The International Society for Technology in Education has released a wish (priority) list for 2011. Two of the items seem focused – dedicated funding for K12 technology (rather than assuming tech funding was available as a part of other authorizations) and universal access to broadband. Both priorities recognize present limitations. I also understand the target – these would seem requests regarding government priorities.
The third priority – education technology must permeate every corner of the teaching and learning process – is somewhat like saying we value what our organization was formed to support. I guess if it seems necessary to state the core mission of your organization – knock yourself out.
Preparing Teachers for Digital Age Learners Act (PTDAL) (mentioned as an example of dedicated funding) seems similar in mission to the series of PT3 programs (Preparing Tomorrows Teachers to Use Technology) of past years. For what is worth I thought the PT3 focus generated change in teacher preparation while the funds were available.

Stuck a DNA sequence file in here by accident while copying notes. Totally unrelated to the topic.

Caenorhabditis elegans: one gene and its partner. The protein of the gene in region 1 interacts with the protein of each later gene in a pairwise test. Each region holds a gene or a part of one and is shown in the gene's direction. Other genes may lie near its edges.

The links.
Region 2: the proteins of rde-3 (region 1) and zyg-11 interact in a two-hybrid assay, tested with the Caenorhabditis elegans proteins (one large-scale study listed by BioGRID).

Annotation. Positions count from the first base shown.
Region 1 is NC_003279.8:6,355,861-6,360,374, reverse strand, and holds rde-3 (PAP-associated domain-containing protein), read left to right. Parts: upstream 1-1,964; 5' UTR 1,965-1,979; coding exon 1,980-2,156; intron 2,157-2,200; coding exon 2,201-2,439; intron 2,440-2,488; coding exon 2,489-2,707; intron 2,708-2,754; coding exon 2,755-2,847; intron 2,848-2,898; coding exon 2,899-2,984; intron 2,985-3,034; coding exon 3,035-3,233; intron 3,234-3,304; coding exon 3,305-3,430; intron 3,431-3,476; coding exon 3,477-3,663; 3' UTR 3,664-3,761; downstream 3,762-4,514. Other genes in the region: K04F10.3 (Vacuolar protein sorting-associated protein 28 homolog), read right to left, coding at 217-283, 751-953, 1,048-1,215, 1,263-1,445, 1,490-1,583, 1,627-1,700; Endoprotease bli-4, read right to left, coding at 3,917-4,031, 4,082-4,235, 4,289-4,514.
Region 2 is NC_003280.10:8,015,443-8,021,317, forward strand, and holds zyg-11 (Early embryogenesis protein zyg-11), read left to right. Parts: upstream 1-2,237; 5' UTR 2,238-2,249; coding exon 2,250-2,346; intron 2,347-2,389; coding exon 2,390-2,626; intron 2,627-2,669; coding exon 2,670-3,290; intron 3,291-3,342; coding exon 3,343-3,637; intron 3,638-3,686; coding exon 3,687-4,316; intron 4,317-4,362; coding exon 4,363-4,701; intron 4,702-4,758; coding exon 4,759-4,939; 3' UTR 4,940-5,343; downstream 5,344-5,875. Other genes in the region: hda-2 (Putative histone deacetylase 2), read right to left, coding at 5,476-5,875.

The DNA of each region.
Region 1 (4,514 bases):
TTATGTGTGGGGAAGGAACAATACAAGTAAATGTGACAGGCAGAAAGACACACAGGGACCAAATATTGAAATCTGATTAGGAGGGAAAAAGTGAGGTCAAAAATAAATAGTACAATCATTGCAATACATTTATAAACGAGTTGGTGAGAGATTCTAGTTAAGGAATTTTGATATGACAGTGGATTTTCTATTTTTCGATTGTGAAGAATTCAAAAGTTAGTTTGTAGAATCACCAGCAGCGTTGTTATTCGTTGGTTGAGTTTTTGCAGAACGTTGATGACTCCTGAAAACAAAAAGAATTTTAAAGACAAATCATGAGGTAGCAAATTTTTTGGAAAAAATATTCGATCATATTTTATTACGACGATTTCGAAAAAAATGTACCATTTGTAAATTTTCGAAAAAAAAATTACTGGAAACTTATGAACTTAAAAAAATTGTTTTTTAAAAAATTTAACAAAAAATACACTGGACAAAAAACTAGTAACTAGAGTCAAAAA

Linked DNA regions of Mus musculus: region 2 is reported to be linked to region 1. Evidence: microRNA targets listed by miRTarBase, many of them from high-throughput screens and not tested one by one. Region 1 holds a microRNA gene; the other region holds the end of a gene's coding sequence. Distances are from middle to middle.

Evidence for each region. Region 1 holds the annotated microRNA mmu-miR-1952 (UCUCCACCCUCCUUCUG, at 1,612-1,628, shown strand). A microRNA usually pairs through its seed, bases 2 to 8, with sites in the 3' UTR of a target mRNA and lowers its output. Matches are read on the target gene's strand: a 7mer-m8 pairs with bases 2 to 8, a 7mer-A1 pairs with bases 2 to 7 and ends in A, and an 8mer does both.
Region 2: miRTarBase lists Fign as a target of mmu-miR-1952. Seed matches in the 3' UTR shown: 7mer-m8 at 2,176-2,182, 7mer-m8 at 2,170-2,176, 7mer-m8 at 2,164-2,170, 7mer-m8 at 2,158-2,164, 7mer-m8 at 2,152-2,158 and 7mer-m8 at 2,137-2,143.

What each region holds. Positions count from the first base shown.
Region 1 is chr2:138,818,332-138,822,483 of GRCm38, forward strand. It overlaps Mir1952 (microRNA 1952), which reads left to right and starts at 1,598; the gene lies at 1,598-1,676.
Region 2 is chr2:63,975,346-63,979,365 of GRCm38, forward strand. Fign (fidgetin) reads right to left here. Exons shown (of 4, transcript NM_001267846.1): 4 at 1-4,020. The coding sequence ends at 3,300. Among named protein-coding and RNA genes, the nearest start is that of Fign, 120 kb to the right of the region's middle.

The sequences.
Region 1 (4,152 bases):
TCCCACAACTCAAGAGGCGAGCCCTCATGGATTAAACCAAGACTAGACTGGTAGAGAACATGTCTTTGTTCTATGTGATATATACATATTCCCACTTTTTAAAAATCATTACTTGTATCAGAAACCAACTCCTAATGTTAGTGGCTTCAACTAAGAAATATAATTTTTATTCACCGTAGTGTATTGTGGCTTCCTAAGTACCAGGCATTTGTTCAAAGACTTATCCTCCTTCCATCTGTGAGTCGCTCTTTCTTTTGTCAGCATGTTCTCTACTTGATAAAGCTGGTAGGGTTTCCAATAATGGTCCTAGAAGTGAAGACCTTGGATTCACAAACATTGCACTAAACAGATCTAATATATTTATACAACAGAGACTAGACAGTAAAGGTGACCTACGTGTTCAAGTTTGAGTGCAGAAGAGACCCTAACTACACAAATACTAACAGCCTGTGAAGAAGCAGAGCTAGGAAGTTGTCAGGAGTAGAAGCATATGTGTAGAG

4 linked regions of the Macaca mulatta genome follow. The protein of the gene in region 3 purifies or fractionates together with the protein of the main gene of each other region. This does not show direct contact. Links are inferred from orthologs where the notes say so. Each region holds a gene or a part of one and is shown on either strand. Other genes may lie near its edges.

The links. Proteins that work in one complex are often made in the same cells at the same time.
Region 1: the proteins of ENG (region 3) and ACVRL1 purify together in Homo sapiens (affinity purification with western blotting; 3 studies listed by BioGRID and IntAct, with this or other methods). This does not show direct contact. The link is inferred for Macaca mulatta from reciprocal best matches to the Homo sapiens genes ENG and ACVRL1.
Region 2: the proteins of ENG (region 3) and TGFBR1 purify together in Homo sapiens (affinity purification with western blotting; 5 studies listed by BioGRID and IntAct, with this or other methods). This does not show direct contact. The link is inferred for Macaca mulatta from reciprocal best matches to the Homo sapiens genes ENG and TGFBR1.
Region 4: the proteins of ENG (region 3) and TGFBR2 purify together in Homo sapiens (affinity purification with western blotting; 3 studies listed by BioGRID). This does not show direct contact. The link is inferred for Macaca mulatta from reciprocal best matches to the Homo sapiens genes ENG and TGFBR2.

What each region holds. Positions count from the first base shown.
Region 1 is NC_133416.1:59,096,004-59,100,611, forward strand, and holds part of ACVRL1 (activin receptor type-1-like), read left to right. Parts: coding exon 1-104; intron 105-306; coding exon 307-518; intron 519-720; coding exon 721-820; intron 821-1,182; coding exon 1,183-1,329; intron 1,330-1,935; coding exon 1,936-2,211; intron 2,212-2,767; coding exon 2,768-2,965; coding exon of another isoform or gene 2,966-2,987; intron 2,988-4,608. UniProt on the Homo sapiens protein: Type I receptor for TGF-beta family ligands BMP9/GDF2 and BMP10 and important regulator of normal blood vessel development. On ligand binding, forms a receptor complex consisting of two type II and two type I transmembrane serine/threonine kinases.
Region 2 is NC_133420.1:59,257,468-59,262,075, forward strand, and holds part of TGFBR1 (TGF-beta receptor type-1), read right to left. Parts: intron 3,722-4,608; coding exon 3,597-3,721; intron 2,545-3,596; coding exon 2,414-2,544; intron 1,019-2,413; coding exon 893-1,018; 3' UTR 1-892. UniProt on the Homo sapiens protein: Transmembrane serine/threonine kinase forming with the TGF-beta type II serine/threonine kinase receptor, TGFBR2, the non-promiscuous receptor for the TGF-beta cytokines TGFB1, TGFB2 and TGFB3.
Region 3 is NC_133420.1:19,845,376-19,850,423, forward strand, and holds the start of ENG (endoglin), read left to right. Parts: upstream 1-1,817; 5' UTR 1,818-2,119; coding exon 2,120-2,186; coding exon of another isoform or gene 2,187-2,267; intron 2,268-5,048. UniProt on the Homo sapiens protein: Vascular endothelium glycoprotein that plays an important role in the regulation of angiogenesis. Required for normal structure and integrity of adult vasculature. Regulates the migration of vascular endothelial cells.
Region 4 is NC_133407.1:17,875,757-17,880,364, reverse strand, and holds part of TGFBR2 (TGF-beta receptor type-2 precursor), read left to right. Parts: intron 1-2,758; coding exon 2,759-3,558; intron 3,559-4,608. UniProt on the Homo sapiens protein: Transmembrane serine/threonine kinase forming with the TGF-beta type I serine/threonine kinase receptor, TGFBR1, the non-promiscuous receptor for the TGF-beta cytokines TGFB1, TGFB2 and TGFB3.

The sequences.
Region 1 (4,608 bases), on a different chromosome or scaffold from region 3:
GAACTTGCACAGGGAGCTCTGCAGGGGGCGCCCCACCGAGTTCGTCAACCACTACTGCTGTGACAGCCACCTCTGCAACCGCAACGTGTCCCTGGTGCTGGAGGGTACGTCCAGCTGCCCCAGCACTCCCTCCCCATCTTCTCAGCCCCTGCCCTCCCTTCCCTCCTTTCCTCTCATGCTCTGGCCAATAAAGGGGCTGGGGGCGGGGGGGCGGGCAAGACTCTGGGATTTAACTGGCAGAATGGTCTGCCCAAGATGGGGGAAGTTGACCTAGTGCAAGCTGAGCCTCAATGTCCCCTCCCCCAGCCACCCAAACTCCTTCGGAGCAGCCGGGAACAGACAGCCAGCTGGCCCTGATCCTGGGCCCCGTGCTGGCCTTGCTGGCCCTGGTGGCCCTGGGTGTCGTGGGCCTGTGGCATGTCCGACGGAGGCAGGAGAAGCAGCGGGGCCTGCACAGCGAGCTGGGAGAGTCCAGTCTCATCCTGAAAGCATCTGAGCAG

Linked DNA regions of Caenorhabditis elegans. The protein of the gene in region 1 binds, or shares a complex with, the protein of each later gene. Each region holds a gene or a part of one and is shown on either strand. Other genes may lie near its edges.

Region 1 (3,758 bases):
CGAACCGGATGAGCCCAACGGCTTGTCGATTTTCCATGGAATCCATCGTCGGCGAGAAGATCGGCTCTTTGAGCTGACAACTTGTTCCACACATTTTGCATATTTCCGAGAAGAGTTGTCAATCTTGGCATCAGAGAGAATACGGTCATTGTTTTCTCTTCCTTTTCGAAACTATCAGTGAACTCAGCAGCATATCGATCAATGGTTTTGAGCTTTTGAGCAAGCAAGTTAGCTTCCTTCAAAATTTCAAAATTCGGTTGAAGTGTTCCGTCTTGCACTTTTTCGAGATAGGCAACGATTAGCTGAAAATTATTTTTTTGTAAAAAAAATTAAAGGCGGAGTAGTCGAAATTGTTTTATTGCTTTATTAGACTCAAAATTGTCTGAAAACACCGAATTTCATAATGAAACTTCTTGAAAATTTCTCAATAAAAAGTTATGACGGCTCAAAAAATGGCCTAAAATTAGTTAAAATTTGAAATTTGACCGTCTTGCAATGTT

The controversy regarding whether it is best to focus on the specific area you want to develop or to assume this same area will be developed when flexible money is provided is interesting. I think an implicit argument here might be expressed as “if they thought it was valuable they would spend money in the way you suggest”. It is somewhat like the government saying to ISTE – we gave schools money to improve education, it is your job to convince schools to spend this money on technology and the development of teacher skills in helping students use technology as learners. It admit that there is a certain logic in the government taking this position. The problem, if you are a tech advocate, is that the logic just does not seem to work to change practice. What does this mean?